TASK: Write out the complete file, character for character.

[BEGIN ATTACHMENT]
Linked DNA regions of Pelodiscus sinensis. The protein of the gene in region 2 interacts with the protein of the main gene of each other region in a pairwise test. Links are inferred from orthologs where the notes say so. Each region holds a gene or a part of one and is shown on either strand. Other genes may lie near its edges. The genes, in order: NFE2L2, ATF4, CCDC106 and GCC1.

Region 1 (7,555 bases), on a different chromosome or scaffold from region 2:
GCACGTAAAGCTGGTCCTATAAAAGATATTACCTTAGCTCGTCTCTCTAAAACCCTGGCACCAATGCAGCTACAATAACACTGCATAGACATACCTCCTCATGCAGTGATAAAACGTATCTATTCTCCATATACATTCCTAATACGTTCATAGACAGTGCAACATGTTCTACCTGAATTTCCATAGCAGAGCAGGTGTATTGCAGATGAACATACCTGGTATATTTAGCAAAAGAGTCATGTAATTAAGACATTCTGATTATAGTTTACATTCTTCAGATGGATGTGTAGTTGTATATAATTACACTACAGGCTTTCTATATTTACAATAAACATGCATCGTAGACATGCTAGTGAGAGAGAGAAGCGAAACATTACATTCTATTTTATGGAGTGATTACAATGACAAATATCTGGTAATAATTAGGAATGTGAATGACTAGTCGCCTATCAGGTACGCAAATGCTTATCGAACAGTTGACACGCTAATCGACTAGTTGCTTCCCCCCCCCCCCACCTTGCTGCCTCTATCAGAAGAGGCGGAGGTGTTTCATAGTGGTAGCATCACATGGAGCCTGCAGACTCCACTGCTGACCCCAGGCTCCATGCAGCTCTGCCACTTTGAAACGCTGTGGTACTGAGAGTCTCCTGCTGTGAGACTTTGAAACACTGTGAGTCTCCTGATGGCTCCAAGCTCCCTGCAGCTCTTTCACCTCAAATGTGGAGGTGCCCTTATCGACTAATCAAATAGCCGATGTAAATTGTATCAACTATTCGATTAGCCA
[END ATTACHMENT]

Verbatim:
Linked DNA regions of Pelodiscus sinensis. The protein of the gene in region 2 interacts with the protein of the main gene of each other region in a pairwise test. Links are inferred from orthologs where the notes say so. Each region holds a gene or a part of one and is shown on either strand. Other genes may lie near its edges. The genes, in order: NFE2L2, ATF4, CCDC106 and GCC1.

Region 1 (7,555 bases), on a different chromosome or scaffold from region 2:
GCACGTAAAGCTGGTCCTATAAAAGATATTACCTTAGCTCGTCTCTCTAAAACCCTGGCACCAATGCAGCTACAATAACACTGCATAGACATACCTCCTCATGCAGTGATAAAACGTATCTATTCTCCATATACATTCCTAATACGTTCATAGACAGTGCAACATGTTCTACCTGAATTTCCATAGCAGAGCAGGTGTATTGCAGATGAACATACCTGGTATATTTAGCAAAAGAGTCATGTAATTAAGACATTCTGATTATAGTTTACATTCTTCAGATGGATGTGTAGTTGTATATAATTACACTACAGGCTTTCTATATTTACAATAAACATGCATCGTAGACATGCTAGTGAGAGAGAGAAGCGAAACATTACATTCTATTTTATGGAGTGATTACAATGACAAATATCTGGTAATAATTAGGAATGTGAATGACTAGTCGCCTATCAGGTACGCAAATGCTTATCGAACAGTTGACACGCTAATCGACTAGTTGCTTCCCCCCCCCCCCACCTTGCTGCCTCTATCAGAAGAGGCGGAGGTGTTTCATAGTGGTAGCATCACATGGAGCCTGCAGACTCCACTGCTGACCCCAGGCTCCATGCAGCTCTGCCACTTTGAAACGCTGTGGTACTGAGAGTCTCCTGCTGTGAGACTTTGAAACACTGTGAGTCTCCTGATGGCTCCAAGCTCCCTGCAGCTCTTTCACCTCAAATGTGGAGGTGCCCTTATCGACTAATCAAATAGCCGATGTAAATTGTATCAACTATTCGATTAGCCA